THE late Zimbabwe African Union (Zanu) founder, Reverend Ndabaningi Sithole, has been honoured in Accra, Ghana, where a street has been named after him.
BY OWN CORRESPONDENT
In Zimbabwe, Sithole, who was a Methodist cleric, was rejected by Zanu PF’s President Robert Mugabe and not accorded even the lowly district hero status, despite his immense contribution to the early stages of the country’s liberation war.
His peers at the time, the likes of Chief Jeremiah Chirau of Zvimba, were accorded national hero status, as Sithole was relegated for “selling out during the war”.
He was eventually buried at his family farm in Mt Selinda, Manicaland province.
Sithole, born on July 31, 1920 and died on December 12, 2000, is credited with being the main architect during the August 1963 formation of the party that is now Zanu PF.
He founded the party with President Robert Mugabe and the late Herbert Chitepo, Leopold Takawira, Maurice Nyagumbo, Edgar Tekere and Enos Nkala.
Mugabe is the only survivor of that club.
In 1964 at the party congress at Gwelo, now Gweru, Sithole was elected president and he appointed Mugabe as his secretary-general.
When Zanu was banned in 1964 by Ian Smith’s government, Sithole spent 10 years in prison after being arrested on June 22, 1964 alongside Mugabe, Tekere, Nyagumbo and Takawira for political activities.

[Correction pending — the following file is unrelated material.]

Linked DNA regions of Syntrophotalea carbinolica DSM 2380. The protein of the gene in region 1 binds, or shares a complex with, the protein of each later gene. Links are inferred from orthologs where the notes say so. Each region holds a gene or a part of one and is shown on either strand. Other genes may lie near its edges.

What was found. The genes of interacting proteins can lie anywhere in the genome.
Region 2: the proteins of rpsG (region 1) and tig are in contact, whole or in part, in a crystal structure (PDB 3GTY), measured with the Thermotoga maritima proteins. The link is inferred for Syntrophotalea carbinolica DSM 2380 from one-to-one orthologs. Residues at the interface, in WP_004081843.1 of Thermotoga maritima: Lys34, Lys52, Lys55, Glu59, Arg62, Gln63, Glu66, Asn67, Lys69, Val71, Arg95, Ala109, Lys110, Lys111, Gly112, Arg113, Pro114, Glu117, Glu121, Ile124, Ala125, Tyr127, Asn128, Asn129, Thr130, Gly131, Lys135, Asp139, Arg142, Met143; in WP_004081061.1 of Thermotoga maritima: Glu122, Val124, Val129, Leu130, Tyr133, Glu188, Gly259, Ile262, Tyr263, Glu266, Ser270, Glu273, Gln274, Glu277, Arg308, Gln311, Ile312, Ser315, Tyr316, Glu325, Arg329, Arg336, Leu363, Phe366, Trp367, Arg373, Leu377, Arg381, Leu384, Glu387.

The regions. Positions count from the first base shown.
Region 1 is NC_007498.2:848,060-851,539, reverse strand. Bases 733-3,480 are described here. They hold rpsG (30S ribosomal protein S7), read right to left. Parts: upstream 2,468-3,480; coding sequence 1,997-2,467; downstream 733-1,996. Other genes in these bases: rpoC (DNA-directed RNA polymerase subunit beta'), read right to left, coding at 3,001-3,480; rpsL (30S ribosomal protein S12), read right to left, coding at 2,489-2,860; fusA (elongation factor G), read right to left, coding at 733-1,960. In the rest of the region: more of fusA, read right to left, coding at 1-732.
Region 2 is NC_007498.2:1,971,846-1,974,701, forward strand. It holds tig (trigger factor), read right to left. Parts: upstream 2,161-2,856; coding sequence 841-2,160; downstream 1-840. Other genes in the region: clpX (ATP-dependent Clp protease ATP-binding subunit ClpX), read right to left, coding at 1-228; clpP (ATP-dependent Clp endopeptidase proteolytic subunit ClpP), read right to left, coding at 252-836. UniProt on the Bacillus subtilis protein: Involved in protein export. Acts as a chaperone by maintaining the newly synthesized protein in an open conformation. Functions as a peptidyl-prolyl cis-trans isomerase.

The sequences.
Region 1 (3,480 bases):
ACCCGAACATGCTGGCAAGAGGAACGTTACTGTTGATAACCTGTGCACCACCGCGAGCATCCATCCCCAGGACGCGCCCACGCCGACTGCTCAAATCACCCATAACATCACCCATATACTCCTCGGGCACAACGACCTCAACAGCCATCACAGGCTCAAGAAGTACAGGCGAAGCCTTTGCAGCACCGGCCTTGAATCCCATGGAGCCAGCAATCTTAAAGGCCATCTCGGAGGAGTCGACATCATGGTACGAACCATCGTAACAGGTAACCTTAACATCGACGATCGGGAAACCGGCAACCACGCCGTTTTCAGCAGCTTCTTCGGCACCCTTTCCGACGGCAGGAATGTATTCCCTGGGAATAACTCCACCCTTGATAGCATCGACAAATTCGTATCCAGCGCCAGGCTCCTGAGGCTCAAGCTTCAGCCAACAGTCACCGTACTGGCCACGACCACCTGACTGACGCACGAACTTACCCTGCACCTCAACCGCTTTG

While in prison, he authorised Chitepo, who had sneaked out of the country, to continue the struggle from abroad as a Zanu representative.
A rift along what is believed to have been tribal lines split Zanu in 1975 and Mugabe took charge of Zanu, accusing Sithole of having sold out.
At Independence in 1980, Sithole contested the presidential race on a Zanu ticket and lost to Mugabe who has, despite his advanced age, has remained the country’s sole leader.
Sithole was the owner of Porta Farm situated 25km from Harare on the Bulawayo Road, but was later confiscated by the government on the grounds that it harboured squatters.
He authored five books namely African Nationalism (1959), The Polygamist (1972), Roots of a Revolution: Scenes from Zimbabwe’s Struggle (1977) Umvukela wamaNdebele (1982) and Hammer and Sickle over Africa (1991) which together with his political contribution in Africa could be the basis of his recognition in Accra.
He died in Philadelphia, Pennsylvania, United States and was flown home for burial.